However, today I wanted to share with you my all time favourite scone recipe.  These scones (from “The Best of Annabel Langbein Great Food for Busy Lives“) use lemonade to give them extra lightness. And above all, they are dead simple to make, and use only four ingredients!!  In New Zealand, we never use cookie cutters to cut our scones like the English do.  That’s just too refined for our tastes.  In our minds, scones should look a little ragged and rustic.  My favourite way of eating them is with whipped cream and jam.  The English use clotted cream which is now available in Jumbo supermarkets.  But they are equally good with some butter, and in my opinion, should be eaten warm or at the very least on the same day.  They are the perfect idea for a last minute or unplanned afternoon tea with friends.  I always make sure I have a couple of cans of lemonade on hand so that I can easily whip them up whenever I feel like it. 

Lemonade Scones
Yields 12
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600 gram (or 4 cups) plain flour (tarwebloem)
24 gram (or 2 tablespoons) baking powder (bakpoeder)
330 ml can of lemonade (i.e. Sprite)
1 cup (or 250 ml) of cream (slagroom)
Preheat the oven to 220 degrees Celsius.
Mix the dry ingredients thoroughly in a large bowl.
Add the lemonade and cream and stir into the mixture until just combined. It's important not to over mix otherwise the scones will become tough. I like to use a spatula to gently fold the mixture together.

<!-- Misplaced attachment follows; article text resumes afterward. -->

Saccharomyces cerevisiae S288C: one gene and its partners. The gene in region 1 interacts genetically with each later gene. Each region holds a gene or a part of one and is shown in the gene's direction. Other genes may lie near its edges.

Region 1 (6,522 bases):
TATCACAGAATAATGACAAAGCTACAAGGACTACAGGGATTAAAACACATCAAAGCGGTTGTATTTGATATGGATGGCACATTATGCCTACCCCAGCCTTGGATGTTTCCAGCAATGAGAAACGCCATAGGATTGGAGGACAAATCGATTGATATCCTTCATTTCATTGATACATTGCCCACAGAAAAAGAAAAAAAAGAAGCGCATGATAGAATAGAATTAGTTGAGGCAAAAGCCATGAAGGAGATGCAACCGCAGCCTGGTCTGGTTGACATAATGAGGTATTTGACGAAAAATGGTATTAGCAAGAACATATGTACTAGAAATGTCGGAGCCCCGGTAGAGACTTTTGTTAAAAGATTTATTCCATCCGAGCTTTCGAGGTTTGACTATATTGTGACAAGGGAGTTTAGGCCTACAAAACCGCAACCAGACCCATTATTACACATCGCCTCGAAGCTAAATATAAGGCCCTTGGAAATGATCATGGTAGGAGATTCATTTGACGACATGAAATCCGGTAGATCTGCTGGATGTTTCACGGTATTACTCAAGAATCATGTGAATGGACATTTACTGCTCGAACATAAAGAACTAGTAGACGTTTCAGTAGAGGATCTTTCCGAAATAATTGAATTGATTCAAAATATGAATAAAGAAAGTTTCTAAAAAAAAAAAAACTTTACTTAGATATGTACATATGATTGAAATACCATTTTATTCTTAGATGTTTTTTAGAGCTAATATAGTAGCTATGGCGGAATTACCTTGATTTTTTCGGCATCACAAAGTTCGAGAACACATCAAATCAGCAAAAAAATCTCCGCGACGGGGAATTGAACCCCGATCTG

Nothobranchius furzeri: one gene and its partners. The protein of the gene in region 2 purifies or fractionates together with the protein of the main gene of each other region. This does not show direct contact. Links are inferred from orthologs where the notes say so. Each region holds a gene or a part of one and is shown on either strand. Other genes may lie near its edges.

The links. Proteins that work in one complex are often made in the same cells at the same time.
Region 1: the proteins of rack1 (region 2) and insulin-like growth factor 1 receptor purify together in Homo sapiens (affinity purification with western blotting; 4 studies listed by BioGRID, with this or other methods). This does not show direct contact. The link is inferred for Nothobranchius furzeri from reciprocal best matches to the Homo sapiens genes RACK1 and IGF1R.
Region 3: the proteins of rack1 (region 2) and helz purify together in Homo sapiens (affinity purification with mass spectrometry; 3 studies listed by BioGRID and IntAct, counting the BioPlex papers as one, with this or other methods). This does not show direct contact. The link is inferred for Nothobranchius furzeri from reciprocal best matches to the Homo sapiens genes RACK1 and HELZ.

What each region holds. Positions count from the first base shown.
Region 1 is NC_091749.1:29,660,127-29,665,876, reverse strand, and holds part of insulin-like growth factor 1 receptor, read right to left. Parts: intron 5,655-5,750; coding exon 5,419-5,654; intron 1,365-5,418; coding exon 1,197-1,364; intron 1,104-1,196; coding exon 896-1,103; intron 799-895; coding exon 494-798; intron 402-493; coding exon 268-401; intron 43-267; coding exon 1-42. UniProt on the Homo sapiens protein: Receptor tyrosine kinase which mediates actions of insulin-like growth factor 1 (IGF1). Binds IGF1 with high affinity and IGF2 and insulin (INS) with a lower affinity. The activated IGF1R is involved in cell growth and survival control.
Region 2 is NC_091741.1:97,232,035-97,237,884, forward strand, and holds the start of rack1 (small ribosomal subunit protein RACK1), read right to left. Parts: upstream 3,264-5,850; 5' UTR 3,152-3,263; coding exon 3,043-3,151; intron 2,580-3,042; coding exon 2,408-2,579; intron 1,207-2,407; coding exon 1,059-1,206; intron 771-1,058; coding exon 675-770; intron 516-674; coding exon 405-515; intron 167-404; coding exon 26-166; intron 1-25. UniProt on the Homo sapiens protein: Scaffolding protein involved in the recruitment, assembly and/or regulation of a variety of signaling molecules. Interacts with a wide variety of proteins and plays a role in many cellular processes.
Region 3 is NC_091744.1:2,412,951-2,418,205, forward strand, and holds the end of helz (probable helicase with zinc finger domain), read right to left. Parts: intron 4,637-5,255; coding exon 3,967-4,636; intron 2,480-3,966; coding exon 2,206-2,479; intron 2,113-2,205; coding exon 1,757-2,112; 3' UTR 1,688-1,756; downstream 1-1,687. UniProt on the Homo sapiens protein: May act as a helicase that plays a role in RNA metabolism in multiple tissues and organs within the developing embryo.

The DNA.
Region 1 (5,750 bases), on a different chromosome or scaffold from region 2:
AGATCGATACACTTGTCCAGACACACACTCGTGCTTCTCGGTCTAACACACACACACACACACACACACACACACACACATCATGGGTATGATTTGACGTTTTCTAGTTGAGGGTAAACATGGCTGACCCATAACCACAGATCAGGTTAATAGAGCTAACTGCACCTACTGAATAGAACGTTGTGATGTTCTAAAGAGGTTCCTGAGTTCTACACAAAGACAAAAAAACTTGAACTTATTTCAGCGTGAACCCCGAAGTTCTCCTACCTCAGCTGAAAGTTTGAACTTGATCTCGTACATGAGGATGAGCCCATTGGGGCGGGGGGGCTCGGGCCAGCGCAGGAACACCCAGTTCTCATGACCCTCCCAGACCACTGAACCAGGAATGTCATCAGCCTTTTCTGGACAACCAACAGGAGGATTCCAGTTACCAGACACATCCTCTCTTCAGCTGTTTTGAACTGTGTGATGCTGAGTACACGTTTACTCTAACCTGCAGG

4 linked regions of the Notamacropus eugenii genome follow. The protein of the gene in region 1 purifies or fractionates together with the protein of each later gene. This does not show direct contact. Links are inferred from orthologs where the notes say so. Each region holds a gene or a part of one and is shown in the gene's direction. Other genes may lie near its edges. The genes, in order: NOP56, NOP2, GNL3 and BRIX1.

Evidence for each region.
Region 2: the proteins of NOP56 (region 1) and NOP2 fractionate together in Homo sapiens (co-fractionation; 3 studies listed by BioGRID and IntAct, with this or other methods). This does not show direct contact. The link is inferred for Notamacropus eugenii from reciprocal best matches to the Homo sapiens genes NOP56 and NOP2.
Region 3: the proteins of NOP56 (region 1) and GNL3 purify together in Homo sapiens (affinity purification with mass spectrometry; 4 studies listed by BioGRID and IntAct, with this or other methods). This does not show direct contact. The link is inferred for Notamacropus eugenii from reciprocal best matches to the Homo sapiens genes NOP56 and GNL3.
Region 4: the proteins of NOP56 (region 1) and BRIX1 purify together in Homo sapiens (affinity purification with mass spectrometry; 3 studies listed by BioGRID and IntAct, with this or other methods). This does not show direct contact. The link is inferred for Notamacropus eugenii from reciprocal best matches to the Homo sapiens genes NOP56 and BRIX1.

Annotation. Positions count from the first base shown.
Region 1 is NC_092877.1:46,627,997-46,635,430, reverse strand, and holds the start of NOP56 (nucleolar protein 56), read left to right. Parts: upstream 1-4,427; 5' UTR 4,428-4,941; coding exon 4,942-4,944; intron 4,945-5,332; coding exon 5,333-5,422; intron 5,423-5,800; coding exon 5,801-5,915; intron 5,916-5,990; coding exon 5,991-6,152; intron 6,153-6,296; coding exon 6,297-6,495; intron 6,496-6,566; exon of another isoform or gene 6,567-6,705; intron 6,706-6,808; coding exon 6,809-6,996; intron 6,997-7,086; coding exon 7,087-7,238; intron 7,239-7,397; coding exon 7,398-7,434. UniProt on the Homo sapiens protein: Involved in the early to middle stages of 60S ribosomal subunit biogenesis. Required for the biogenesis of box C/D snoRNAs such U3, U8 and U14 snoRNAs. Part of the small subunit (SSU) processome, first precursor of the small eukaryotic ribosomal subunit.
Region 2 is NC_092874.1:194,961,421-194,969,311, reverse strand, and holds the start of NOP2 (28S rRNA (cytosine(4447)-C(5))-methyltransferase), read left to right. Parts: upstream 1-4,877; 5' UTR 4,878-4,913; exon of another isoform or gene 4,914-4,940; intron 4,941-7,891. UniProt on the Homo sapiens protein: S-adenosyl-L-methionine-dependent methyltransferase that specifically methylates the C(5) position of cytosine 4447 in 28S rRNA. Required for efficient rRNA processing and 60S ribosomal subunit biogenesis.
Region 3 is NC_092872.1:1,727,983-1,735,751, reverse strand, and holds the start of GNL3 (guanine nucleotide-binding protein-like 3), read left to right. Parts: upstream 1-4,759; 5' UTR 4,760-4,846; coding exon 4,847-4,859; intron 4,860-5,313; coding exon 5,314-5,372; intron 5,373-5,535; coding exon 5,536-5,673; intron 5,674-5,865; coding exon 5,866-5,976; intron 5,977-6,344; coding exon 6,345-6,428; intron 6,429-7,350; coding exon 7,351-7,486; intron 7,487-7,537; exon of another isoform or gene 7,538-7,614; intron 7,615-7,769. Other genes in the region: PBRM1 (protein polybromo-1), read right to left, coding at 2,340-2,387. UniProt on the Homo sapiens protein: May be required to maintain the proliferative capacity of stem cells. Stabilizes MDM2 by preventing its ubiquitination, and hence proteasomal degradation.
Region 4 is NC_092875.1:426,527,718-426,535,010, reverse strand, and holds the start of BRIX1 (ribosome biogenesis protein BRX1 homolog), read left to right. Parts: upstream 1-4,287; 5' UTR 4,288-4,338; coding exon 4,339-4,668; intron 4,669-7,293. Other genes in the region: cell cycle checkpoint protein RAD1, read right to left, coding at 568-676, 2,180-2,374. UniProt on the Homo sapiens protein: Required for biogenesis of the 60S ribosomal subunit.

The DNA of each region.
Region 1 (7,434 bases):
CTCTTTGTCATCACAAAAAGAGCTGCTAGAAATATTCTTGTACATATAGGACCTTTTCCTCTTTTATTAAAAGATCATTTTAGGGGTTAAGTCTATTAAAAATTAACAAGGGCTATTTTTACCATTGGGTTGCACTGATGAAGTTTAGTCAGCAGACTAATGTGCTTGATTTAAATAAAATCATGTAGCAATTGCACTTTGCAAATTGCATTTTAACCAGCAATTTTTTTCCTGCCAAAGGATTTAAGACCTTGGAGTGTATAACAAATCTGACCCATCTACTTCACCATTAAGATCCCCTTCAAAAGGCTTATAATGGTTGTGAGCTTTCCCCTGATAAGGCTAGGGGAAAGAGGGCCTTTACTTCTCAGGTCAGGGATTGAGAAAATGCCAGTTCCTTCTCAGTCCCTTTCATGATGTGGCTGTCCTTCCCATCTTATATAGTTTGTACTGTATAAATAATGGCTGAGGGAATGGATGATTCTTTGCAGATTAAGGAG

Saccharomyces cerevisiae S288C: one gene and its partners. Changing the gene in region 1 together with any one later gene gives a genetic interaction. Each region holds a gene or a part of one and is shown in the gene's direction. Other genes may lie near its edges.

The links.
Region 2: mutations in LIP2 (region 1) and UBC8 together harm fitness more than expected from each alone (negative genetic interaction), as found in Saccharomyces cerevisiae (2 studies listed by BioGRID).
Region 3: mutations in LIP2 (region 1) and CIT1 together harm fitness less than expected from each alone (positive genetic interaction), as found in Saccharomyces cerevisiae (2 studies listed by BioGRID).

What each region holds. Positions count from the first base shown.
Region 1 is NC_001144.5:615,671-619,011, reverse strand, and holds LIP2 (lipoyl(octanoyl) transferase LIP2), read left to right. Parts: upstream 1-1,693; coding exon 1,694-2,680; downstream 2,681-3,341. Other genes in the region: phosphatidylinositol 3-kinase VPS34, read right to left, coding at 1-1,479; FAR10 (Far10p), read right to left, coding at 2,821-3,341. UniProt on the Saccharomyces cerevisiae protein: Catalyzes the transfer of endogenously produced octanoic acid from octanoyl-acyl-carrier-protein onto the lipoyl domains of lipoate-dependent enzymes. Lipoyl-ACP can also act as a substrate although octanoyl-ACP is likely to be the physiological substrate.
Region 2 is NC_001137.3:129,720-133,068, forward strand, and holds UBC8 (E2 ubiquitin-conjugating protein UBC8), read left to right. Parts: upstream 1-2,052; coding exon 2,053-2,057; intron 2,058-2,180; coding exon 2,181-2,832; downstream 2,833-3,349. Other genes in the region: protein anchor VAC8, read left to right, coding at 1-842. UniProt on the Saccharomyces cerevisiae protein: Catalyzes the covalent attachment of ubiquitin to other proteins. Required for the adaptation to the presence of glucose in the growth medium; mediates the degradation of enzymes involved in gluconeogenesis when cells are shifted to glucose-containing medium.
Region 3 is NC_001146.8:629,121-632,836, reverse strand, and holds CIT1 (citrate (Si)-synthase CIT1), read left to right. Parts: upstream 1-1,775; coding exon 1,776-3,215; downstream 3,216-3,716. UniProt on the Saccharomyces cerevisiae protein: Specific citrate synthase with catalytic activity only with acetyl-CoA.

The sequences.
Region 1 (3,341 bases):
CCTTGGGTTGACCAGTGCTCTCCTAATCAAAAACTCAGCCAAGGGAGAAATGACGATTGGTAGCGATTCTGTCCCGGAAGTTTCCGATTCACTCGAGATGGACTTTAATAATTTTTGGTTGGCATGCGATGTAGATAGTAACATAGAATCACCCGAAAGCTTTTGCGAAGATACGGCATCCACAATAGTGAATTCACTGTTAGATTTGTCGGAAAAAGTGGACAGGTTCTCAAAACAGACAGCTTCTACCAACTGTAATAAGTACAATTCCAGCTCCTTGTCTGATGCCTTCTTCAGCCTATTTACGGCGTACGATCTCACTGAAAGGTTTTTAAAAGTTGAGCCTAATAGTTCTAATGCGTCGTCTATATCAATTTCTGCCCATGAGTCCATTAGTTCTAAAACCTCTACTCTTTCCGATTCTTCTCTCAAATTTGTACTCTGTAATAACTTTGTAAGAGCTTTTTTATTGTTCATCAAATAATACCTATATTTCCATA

Sprinkle a little flour onto a large cutting board and place the scone dough on top. Press it out into a rectangular shape roughly 4cm thick. Cut the dough into even squares. You can always gently re-shape any of the corners into squares as well. But don't worry too much - they aren't supposed to be perfect!
Using your hands, pat each scone with a little flour. This gives them a rustic floury finish once baked. Place the scones spread apart onto a baking tray. Bake for 12 minutes or until lightly golden.
Scones can be eaten while still warm or when completely cooled. Serve with jam and cream or simply butter.
Eet Smakelijk!!
Monique xx
Approximate WeightWatchers ProPoints Value per scone: 6
My Little Chequered Kitchen

Neenish Tarts …

IMAG1233_20130320191524588 - Copy - Copy

Another walk down memory lane … I seem to vividly remember that Mum and I would often make the trip to the Wainuiomata Cake Kitchen to buy neenish tarts and raspberry slices. Neenish tarts were always my particular favourite.  There was just something about the sickly sweet ooey gooey lemon filling and the half chocolate half white tops.  I would always eat the white side first.    


Neenish tarts are another New Zealand / Australian baked treat.  Although I think I may have to concede this time that the evidence points to them first being invented in Australia.  From what I have read, the Australian versions have a layer of jam inside and underneath the lemony filling.  I’ve never experienced this in New Zealand.  But even in New Zealand, no Neenish Tart is alike.  Often they are filled with a mock cream and contain no lemon.  But to date I’ve never been able to better those on offer by the Wainuiomata Cake Kitchen and the lemony goo in which they fill theirs with.   

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After doing some research, I found that most neenish tart recipes use condensed milk for the filling, including the perhaps most well known recipe from the Edmonds Cookbook.  I tried them, but the filling tasted too much like condensed milk. After quite some searching, I failed to find a recipe that would emulate the texture and flavour of those from my beloved Wainuiomata Cake Kitchen.  And so I set out to try and clone them by creating my own recipe. And I think these are pretty close. In fact they are so close, that I ended up devouring the whole batch myself!!  I felt so guilty afterwards that I began a diet …